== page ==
On the issue of understanding and healing internalised blame and shame

If we suffered emotional abuse or neglect in childhood we are not really always going to consciously know about it, at least not initially.  This is because as small children we never had any idea of our limits of responsibility.  To a child his or her caregivers or parents are God like and if they deny the hurt they inflict upon us it, or worse even blame us for it then we are going to find it very, very hard to have a balanced and grounded sense of self esteem and self love within.  As a result many of us will suffer from a number of punishing voices of either a voracious inner critic or persecutor/saboteur who tries to protect the inner child but never gives back responsibility where it truly belongs, i.e. with the parents, caregivers or abusers.

With neglect or abuse our ego boundaries will also be damaged and even worse, toxic feelings and splinters of pain will be lodged deep within us in our tissues.  This is a subject Marion Woodman addresses in many of her books on helping her clients recovering from addictions and eating disorders which are often psychic defences we can resort to in the absence of human love, protection, care, empathy, validation and soothing.   The pain we have suffered then becomes deeply internalised and we suffer shame and come to blame ourselves, turning against our vulnerable inner child and keeping the cycle of abuse going on internally.

We even see a lot of this blaming and shaming going on in a society that denies abuse or covers it over.  Addicts are blamed for not ‘pulling their socks up’, women and girls are blamed for attracting sexual abuse, boys and men are criticised and shamed for not ‘manning up!!”.  Priests are blamed for abusing when their behaviour formed in the crucible of emotionally barren pedagogies and religious systems that denied the sacredness and sanctity of sexuality and the human body.  It’s a truly disturbing and toxic situation.

Often our pain of childhood too may only come to light when we enter another relationship which triggers earlier wounds.  We may be shocked at the degree of anger or rage we feel towards a partner who treats us like our parents did, or we may project that pain onto them and find it impossible to be close. But our anger is never bad or wrong, rather it is evidence of psychic wounds demanding attention, understanding and healing.

In her book on healing from the abandonment that comes following the end of a marriage or partnership, Susan Anderson addresses this issue of internalised blame.  If we are left later in life we often will blame ourselves and there may indeed be some way in which we contributed to the fall out but this should not be a black mark against our inherent sense of self esteem if we are truly working to heal, understand and correct things.   Being left can trigger the feeling that we are not worthy enough and sometimes we may be shame dumped by a partner who themselves carries injuries that they are not willing to address.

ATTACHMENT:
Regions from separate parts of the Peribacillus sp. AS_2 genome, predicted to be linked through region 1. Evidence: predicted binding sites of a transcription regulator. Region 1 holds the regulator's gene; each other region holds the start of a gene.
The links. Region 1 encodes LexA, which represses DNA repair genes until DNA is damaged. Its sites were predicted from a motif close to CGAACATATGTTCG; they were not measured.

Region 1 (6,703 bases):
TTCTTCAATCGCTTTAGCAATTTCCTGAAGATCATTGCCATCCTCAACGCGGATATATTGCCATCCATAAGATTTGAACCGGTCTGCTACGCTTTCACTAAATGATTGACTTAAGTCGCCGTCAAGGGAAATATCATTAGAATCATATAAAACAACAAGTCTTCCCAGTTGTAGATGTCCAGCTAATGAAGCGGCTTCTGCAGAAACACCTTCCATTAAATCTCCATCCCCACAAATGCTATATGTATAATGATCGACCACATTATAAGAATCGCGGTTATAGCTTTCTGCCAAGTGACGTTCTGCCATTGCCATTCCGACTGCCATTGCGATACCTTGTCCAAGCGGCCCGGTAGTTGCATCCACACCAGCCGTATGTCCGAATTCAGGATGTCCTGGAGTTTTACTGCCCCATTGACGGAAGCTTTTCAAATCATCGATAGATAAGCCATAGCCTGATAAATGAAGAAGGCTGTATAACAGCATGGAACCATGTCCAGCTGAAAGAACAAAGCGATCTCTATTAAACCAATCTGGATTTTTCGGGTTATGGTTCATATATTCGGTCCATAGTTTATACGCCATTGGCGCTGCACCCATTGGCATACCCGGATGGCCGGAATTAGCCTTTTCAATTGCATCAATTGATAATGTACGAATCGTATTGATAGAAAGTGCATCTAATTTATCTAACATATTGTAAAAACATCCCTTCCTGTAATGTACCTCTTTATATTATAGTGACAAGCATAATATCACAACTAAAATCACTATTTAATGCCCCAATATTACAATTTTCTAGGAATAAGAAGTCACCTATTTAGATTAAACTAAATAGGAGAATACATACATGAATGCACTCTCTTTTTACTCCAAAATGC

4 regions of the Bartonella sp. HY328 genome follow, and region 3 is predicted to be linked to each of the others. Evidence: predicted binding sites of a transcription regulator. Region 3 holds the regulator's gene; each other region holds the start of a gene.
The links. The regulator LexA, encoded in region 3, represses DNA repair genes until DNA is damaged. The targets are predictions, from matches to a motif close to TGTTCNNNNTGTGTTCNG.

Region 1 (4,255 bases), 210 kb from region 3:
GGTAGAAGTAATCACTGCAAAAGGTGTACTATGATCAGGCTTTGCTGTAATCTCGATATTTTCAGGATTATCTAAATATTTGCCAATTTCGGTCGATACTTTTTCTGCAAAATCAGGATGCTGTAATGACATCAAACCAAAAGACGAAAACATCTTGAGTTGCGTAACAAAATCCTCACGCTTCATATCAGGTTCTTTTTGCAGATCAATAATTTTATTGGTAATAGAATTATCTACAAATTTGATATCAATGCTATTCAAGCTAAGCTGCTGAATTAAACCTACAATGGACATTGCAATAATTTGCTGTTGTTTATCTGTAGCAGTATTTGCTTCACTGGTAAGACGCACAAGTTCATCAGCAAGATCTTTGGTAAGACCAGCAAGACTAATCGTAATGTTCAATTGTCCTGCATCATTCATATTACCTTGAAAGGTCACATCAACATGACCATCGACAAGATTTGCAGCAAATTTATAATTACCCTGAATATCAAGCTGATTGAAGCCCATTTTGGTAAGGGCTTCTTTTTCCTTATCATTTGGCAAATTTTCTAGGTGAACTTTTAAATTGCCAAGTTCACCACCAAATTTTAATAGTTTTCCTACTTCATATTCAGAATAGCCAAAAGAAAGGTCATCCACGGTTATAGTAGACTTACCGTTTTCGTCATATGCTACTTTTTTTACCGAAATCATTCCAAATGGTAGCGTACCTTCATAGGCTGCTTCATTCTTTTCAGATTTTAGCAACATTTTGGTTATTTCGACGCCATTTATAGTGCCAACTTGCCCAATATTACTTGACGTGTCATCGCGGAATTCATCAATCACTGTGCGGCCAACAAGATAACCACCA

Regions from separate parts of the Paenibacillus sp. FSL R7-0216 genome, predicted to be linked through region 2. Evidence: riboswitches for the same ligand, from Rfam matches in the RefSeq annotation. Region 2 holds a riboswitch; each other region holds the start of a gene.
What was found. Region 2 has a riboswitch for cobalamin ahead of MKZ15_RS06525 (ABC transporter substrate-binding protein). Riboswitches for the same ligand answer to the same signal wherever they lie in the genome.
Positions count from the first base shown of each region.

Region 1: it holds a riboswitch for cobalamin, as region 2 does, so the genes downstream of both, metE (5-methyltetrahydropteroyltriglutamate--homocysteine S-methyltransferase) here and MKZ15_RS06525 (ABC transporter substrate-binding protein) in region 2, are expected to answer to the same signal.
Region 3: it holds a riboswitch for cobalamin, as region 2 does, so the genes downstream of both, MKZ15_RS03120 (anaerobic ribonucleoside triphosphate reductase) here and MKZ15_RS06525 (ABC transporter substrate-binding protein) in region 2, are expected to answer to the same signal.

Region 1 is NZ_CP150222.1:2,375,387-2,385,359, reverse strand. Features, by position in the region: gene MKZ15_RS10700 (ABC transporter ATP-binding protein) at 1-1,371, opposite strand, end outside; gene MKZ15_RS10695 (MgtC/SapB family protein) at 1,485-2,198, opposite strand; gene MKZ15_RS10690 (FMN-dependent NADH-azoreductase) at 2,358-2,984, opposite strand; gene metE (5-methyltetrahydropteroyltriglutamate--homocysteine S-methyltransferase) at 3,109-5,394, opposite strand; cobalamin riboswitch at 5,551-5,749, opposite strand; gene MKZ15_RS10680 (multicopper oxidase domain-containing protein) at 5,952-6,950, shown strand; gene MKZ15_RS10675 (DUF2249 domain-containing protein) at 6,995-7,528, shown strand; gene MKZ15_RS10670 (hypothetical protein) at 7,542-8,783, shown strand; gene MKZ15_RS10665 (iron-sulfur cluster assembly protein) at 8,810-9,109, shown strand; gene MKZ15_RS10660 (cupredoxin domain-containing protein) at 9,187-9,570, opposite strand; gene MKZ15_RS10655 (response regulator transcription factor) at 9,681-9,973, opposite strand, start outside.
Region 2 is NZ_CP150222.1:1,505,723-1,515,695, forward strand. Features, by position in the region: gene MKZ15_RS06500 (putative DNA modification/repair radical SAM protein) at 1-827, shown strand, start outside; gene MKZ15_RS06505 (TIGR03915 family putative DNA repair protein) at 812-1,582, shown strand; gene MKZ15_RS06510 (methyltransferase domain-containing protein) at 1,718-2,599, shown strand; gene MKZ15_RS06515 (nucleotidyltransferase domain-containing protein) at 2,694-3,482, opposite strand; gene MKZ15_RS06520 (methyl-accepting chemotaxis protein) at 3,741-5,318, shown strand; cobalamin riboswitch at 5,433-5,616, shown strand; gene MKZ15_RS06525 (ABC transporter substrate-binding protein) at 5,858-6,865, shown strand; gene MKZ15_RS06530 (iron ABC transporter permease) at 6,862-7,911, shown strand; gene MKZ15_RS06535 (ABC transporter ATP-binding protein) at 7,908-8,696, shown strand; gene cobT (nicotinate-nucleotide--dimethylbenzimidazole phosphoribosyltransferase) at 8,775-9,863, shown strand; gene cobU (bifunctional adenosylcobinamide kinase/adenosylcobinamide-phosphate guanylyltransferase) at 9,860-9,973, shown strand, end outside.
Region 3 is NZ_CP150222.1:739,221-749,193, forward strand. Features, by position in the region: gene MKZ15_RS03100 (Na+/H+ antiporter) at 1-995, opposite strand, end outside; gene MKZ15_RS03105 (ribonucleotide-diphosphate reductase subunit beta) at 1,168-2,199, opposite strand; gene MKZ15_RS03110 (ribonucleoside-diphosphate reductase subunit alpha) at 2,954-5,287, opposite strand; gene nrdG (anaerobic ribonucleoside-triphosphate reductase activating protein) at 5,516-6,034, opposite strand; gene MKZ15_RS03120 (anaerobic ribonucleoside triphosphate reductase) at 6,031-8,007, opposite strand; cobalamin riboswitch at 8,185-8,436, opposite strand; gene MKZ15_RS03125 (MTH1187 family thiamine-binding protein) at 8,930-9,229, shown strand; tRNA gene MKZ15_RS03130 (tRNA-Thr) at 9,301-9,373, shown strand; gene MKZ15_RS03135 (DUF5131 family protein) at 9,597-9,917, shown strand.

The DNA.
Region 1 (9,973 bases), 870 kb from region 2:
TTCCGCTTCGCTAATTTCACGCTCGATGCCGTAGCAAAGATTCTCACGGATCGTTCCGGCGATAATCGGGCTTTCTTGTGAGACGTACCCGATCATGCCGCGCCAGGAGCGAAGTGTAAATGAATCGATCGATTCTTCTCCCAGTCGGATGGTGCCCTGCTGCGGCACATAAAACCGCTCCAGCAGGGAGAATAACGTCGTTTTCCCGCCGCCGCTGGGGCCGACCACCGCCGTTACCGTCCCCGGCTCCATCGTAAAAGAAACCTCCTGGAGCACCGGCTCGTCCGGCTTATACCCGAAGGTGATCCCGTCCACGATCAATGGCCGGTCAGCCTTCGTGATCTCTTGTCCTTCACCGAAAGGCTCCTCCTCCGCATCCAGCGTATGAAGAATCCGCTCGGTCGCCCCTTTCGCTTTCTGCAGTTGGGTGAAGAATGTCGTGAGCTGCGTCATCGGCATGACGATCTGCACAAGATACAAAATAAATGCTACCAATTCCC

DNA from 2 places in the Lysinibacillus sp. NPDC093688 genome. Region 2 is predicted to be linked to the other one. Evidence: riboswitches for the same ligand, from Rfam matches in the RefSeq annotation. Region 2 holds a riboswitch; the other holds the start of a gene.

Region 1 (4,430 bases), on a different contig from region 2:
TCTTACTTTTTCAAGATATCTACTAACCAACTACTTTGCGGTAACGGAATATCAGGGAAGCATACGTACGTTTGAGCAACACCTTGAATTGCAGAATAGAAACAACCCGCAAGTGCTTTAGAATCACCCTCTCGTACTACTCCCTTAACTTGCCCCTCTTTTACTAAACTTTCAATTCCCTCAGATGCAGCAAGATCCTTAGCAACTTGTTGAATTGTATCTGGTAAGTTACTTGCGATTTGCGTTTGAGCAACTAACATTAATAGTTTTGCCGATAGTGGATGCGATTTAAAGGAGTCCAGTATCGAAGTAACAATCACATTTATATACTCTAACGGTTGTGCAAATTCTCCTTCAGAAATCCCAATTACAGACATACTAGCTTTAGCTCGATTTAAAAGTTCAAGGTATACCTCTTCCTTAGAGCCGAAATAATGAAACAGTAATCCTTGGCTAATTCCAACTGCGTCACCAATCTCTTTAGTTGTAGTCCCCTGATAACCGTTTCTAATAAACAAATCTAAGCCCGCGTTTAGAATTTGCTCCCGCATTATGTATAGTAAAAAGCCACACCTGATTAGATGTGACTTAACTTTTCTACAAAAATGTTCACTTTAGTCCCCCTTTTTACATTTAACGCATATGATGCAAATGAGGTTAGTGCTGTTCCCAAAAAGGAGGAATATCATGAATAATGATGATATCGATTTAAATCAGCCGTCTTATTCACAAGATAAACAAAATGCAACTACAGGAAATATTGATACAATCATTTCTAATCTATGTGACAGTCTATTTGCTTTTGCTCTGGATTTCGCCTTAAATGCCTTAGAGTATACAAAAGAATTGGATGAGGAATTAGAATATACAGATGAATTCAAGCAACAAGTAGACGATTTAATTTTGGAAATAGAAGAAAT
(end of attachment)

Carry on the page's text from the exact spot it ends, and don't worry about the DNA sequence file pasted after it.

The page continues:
That said the ending of a relationship can begin a healing for us if we are willing to look deeper and do the work of recovering our lost sense of self value and self esteem which will be a huge part of the healing process.  It will involve facing any shame we feel inside that we may have internalised and defended against or covered over.  If we cannot face the shame we feel or may have taken on we cannot really heal ourselves from it.  We will never cure the feeling of ‘not being good enough’ if we consistently look to others to define our value but it is a paradox for those abused in childhood who were shamed and blamed and never helped to understand their sense of value was negated by unloving parents will need to find someone to help mirror them while they work hard to reclaim this lost sense of self.

Emotional absence of parents in childhood also is a huge part of internalised shame.  As kids we need the mediating soothing of parents.  If we are just left alone with big feelings its too much for us to manage.  I know this is why I struggled so much in my own life and relationships.  Neither of my parents understood their own feelings very well and then they were absent a hell of a lot.   I learned I could only rely on myself for consistency and I increasingly began to turn towards writing and reading to find my way.

It’s interesting to me now that as an adolescent the writings I was drawn too were poems like T S Eliot’s The Wasteland as well as the writings of Sylvia Plath.  Both battled depression. I was also drawn into smoking dope very early on and listening to a lot of angry and disturbed music about emotional alienation.   Around this time I had nearly lost my life at 17, spent 3 months in hospital, come out, had no counselling and then had to watch as my older much loved sister hit the wall with a haemorrhage and was later abandoned in the worst possible way and tried to take her life.    I got involved with an addict around this time who never really loved me, had two terminations of pregnancy I keep hidden due to shame and had to watch my father die of cancer by age 22.   From 1984 onwards the darkness of my life escalated and I only really started to wake up and come out of it around the time I chose sobriety at the age of 31 in 1993.